Researchers at the Baylor lab hope to repurpose a shelved vaccine developed for the genetically similar SARS virus, with a strategy to leverage what is already known instead of "starting from scratch" to develop a COVID-19 vaccine. A recombinant protein technology similar to that used for an approved Hepatitis B vaccine lets scientists focus on identifying a suitable vaccine target without the added worry of a novel platform, says Bottazzi.

The Finish Line

If and when a COVID-19 vaccine is approved is anyone's guess. Announcing a plan to hasten vaccine development via a program dubbed Operation Warp Speed, President Trump said recently one could be available "hopefully" by the end of the year or early 2021.

Scientists urge caution, noting that safe vaccines can take 10 years or more to develop. If a rushed vaccine turns out to have safety and efficacy issues, that could add ammunition to the anti-vaccine lobby.

Emergence of a successful vaccine requires an "enormous effort" with many complex systems from the lab all the way to manufacturing enough capacity to handle a pandemic, says Bottazzi.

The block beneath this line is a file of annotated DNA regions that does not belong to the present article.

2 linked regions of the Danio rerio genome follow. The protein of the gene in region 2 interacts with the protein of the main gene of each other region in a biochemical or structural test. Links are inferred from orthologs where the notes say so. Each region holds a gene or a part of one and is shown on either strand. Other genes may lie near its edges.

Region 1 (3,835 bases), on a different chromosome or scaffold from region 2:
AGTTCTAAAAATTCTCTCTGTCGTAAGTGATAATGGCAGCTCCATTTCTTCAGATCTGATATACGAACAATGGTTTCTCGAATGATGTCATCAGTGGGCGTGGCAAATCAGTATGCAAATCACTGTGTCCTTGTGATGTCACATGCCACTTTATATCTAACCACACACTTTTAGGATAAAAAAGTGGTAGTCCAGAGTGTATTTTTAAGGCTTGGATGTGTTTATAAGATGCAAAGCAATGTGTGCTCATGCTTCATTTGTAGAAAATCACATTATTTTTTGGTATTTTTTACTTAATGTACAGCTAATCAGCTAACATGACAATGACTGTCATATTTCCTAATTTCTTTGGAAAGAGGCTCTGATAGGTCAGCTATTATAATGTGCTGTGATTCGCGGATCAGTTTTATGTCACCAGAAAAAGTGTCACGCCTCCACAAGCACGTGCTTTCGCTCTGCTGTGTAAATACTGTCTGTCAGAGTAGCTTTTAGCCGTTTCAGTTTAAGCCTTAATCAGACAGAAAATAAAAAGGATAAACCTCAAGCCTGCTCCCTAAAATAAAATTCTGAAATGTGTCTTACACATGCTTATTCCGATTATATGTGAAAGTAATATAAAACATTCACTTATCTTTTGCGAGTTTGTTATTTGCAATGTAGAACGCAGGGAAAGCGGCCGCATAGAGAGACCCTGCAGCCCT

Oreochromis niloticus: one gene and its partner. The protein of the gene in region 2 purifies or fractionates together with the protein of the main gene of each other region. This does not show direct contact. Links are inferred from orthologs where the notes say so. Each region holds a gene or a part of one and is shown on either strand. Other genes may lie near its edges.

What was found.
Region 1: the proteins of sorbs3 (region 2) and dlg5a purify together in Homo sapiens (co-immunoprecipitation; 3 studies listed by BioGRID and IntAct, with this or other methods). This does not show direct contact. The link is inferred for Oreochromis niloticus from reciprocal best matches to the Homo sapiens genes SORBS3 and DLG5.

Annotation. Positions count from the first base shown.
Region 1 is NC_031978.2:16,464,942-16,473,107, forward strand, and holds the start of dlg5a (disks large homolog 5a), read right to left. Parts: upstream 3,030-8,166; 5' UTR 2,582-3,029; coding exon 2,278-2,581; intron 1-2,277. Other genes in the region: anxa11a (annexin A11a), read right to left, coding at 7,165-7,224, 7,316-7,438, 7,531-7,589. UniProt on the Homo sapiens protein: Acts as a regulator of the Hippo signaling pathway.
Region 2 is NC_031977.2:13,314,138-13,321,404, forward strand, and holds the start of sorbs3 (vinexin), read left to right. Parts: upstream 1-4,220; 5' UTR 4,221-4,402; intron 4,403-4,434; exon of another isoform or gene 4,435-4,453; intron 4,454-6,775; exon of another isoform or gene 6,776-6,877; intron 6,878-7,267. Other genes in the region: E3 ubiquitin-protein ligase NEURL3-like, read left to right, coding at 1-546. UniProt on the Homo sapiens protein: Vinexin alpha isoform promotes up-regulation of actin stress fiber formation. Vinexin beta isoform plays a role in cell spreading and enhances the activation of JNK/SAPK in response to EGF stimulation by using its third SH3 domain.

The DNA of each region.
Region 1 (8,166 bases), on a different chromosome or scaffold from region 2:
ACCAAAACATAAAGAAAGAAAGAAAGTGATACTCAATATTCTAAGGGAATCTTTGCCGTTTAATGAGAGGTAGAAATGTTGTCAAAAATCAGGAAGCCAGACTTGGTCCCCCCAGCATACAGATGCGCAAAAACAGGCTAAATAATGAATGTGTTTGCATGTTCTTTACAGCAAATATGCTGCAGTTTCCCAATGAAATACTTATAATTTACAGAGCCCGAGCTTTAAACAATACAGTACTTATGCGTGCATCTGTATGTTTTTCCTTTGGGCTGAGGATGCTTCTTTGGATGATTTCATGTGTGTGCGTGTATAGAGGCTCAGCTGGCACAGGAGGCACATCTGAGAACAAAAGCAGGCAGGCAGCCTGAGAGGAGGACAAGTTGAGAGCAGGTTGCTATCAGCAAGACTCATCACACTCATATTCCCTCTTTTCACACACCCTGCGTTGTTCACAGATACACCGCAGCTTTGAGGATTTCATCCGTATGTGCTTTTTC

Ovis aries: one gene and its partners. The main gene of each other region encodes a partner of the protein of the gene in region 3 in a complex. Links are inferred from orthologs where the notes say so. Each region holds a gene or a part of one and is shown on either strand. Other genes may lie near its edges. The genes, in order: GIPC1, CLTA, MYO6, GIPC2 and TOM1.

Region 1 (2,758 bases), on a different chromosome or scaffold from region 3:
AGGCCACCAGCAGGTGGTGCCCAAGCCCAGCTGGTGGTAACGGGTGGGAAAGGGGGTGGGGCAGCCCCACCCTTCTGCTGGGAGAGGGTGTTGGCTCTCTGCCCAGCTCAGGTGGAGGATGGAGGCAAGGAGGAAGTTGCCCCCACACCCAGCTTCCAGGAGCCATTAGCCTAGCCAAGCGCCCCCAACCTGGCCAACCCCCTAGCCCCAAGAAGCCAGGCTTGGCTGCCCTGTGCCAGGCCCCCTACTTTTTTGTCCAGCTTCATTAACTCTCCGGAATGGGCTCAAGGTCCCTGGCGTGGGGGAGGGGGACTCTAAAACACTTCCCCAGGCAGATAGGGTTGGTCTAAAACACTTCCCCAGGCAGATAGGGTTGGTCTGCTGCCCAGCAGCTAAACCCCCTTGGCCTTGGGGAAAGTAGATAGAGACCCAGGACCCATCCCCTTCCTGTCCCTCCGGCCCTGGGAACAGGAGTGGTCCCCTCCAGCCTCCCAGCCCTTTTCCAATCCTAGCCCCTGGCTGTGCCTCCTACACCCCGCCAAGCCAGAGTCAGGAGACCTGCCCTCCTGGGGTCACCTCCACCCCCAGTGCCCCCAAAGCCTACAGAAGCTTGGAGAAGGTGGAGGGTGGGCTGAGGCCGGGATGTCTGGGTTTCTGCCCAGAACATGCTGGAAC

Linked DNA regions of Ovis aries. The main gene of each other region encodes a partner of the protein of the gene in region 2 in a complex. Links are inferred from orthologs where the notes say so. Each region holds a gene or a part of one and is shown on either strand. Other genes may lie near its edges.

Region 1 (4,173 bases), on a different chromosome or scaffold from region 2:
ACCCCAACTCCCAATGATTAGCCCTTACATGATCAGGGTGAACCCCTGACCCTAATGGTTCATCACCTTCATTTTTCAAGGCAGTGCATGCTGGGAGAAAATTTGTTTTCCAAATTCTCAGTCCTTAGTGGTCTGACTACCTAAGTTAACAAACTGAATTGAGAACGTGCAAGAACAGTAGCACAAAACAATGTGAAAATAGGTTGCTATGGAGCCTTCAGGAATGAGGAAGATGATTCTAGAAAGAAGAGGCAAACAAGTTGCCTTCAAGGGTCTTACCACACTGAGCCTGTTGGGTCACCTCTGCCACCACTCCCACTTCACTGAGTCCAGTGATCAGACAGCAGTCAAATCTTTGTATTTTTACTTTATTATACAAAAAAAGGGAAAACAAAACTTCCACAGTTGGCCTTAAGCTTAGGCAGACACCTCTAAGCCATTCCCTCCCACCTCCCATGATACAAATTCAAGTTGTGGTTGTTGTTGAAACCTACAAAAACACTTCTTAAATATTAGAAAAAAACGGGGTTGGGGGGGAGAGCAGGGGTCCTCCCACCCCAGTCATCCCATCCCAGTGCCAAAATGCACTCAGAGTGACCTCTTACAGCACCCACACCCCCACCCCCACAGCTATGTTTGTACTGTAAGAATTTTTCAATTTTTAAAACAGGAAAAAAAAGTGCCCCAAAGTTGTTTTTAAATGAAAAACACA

"At the same time, you're developing it, you're really carefully assessing its safety and ability to be effective," she says, so it's important "not to get discouraged" if it takes longer than a year or more.

To gauge if a vaccine works on a broad scale, it would have to be delivered into communities where the virus is active. There are examples in history of life-saving vaccines going first to people who could pay for them and not to those who needed them most, says Reich.

"Agencies are going to have to think about how those distribution decisions are going to be made and who is going to make them and that will go a certain way toward reassuring the public," says Reich.

A Gallup survey last year found that vaccine confidence, in general, remains high, with 86 percent of Americans believing that vaccines are safer than the diseases that they are designed to prevent. Still, recent news organization polls indicate that roughly 20 to 25 percent of Americans say they won't or are unlikely to get a COVID-19 vaccine if one becomes available.

Until the 1980s, every vaccine to hit the market was appreciated; a culture of questioning science didn't exist in the same way as today, notes Reich. Time passed and attitudes changed.

"We were already having robust arguments nationally about what counts as an expert, what's the role of the government in daily life," says Reich. "We were already seeing a lot of dissent around questions of individual freedoms and community responsibilities. COVID-19 did not create those conflicts, but they've definitely become more visible since we've moved into this pandemic."

Catherine Kolonko